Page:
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DottieHarley 06-06-2012 09:55 AM

Goat, anyone? and a steak ?
So the farmer's market has started back up (yay) and they have new vendors (yay) and one of them has goat meat. Seems like people say it's kind of like lamb? We like lamb, I think we'll like goat... but I have no clue what to do with it! Inspire me!
They have "ground, chops, and roasts" <-- from their website, I didn't check too closely last week.

Steak - what are some creative things I can do with it? Trying to cut down on the meat so "steak on the grill" is kind of a special treat. We do steak salads, steak fajitas/tacos, but what else can I do with a grilled piece of steak?

triplomom 06-06-2012 02:24 PM

Re: Goat, anyone? and a steak ?
Hi! I was working on a nice, long reply, but accidentally hit the back button my phone, and poof! :( Here's hoping things work out better on my laptop. ;)

Goat is a lot like lamb, but an order of magnitude more gamey. As with lamb, you can cut down a lot of the gaminess by trimming away the visible fat (fat = funk). Now, depending on how those goats were raised/fed, this may result in some very lean, muscular, tough cuts (or not, again, it depends on their diet and activity level). So, the foolproof approach would be to get a cut that's suitable for braising or slow roasting anyway, e.g., shoulder roast or similar. Chops are another option, and you probably don't have to trim them if you're going to grill them. The funky fat will just drip into the grill, making your grill funky, but not your dinner. :)

So, if I were shopping at your farmers market, I'd buy either chops for grilling, or a shoulder roast for braising/stewing/slow-roasting. You can also try a rib or loin cut, if the vendor swears on a stack of holy books that it is tender, that can be cubed for kabobs. As for seasoning/flavoring, stick to the flavor profiles of those cultures that are "famous" for lamb/goat dishes: Middle Eastern, Indian, Greek, South American.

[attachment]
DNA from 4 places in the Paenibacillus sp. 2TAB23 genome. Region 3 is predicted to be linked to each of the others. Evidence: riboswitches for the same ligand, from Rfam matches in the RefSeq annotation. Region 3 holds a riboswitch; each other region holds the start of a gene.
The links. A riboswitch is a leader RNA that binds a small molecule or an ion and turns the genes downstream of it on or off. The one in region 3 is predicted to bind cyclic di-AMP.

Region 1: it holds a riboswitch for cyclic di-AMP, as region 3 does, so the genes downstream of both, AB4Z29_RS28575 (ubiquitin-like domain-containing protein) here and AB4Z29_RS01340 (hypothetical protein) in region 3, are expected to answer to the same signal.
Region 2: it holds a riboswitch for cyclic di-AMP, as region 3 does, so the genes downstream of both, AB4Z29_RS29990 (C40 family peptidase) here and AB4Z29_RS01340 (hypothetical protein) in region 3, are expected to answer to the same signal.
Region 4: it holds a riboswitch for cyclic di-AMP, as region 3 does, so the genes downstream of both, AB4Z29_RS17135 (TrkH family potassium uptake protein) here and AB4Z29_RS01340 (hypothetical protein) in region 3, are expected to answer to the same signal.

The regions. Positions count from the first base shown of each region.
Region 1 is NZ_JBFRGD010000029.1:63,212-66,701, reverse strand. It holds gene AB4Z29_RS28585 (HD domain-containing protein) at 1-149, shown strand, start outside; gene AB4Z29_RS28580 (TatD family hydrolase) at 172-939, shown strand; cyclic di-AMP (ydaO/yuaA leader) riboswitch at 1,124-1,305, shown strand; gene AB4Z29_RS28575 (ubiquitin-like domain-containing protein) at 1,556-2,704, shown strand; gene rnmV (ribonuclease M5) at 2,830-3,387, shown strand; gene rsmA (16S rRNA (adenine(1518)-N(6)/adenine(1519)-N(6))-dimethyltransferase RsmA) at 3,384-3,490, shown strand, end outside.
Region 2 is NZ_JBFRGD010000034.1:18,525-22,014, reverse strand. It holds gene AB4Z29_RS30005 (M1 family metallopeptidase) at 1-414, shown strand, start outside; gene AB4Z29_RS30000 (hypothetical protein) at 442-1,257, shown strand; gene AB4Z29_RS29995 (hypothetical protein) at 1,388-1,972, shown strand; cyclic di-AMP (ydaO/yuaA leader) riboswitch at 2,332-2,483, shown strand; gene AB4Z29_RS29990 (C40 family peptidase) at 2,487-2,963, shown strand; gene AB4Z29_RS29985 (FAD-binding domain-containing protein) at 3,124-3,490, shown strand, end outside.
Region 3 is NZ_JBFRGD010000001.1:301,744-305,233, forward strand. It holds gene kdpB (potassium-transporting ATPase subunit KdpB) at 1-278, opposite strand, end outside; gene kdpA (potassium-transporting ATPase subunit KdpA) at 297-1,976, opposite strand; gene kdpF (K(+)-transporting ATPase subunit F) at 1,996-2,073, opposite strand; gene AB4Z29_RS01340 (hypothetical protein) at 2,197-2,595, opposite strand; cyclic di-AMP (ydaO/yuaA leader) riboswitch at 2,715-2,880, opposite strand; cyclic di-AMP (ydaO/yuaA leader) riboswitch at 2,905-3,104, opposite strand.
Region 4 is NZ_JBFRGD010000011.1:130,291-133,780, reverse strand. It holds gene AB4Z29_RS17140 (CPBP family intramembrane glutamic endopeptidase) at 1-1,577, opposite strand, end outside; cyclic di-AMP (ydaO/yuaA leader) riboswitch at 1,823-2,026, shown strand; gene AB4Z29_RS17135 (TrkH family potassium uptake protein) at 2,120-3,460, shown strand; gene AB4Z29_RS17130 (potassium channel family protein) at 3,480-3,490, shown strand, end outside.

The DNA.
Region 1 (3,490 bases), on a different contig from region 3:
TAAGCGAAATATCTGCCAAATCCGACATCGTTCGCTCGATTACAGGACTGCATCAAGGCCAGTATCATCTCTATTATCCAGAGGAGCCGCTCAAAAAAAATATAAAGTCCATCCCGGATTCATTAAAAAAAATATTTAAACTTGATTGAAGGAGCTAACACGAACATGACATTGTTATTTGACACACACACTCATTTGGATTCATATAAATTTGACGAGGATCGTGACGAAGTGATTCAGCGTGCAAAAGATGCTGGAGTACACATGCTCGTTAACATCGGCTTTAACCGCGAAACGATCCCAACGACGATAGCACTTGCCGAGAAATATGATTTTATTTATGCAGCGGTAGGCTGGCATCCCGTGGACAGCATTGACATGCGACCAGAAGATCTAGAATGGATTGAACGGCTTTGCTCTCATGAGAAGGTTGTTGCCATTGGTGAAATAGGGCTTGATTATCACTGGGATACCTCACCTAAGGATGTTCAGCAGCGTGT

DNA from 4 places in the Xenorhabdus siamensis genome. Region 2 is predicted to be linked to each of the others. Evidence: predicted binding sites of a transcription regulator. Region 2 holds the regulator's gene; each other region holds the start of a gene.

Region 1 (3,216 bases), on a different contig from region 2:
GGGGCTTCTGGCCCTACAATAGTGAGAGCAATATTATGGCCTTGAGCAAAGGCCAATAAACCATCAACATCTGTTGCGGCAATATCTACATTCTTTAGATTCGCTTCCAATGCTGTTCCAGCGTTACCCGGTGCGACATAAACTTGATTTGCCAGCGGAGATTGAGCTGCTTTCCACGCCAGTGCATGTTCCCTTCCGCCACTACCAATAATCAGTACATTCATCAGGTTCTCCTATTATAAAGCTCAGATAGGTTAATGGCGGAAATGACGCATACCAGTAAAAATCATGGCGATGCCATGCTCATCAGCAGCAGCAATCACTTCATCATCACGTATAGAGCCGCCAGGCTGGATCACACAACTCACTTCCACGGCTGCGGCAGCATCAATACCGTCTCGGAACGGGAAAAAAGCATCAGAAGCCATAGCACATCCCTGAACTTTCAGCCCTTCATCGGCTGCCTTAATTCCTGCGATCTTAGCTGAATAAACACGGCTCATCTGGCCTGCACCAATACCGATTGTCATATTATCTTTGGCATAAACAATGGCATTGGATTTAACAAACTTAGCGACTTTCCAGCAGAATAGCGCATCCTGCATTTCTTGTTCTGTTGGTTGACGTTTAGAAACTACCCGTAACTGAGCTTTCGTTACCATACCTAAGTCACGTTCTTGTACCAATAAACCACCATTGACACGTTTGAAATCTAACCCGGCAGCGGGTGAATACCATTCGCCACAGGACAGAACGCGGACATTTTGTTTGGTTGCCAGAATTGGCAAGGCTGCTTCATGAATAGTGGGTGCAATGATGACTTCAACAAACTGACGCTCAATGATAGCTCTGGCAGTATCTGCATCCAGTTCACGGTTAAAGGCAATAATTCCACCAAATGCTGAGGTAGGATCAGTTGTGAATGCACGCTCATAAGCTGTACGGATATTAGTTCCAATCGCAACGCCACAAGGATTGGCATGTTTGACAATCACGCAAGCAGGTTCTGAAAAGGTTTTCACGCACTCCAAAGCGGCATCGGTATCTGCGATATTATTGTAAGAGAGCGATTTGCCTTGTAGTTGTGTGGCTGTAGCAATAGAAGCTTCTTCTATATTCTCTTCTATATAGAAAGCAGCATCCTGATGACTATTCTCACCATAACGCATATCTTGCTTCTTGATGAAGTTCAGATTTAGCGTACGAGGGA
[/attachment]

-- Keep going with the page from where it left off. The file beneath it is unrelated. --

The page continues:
If you're making chops or kabobs, then I can't think of any better flavoring than the Turkish/Greek approach: marinate for about half an hour in salt, pepper, a little vinegar or lemon juice, a lot of garlic, and a healthy dose of oregano and/or thyme. Some add cumin, so if you like cumin, then go for it. The zestiness of the acid and herbs cut the earthiness of the meat.

For stews/braises, just search for curry (Indian) or tagine (Moroccan) recipes. Both are excellent. And if you want to slow-roast or truly barbecue the roast (i.e., low and slow cooking), then look up Latin American recipes.


Oh, as for steak, perhaps you can season it Thai-style and make lettuce wraps?

DottieHarley 06-07-2012 05:36 AM

Re: Goat, anyone? and a steak ?
Awesome info mama, thanks! I am thinking that I need to get some goat chops, marinate and grill them, and let DH think it's lamb. That's how I got him to eat lamb (thinking it was teeny tiny beef, lol) and now he loves it.

triplomom 06-08-2012 02:30 AM

Re: Goat, anyone? and a steak ?
You're welcome! Let me know your verdict. ;)

kellyzaney 06-08-2012 11:25 AM

Re: Goat, anyone? and a steak ?
I grew up raising goats. We ate goat, used goat-milk for everything around the house too. My mom grew up on the Texas-Mexico border and always called goat meat "cabrito". We would slow cook a roast cut in the crockpot with Mexican spices, then shred the meat up and eat tacos, enchiladas, sandwiches, ect. It does depend on how the goat was raised before it was butchered. I've had some horrible horrible goat meat. I would say get a roast, trim it well, flavor it with stronger spices to cover or compliment some of the gamey taste it can have and use it like you would beef or chicken. We substituted goat in a lot of recipes. Good luck! I'd love to know how it turns out for you!

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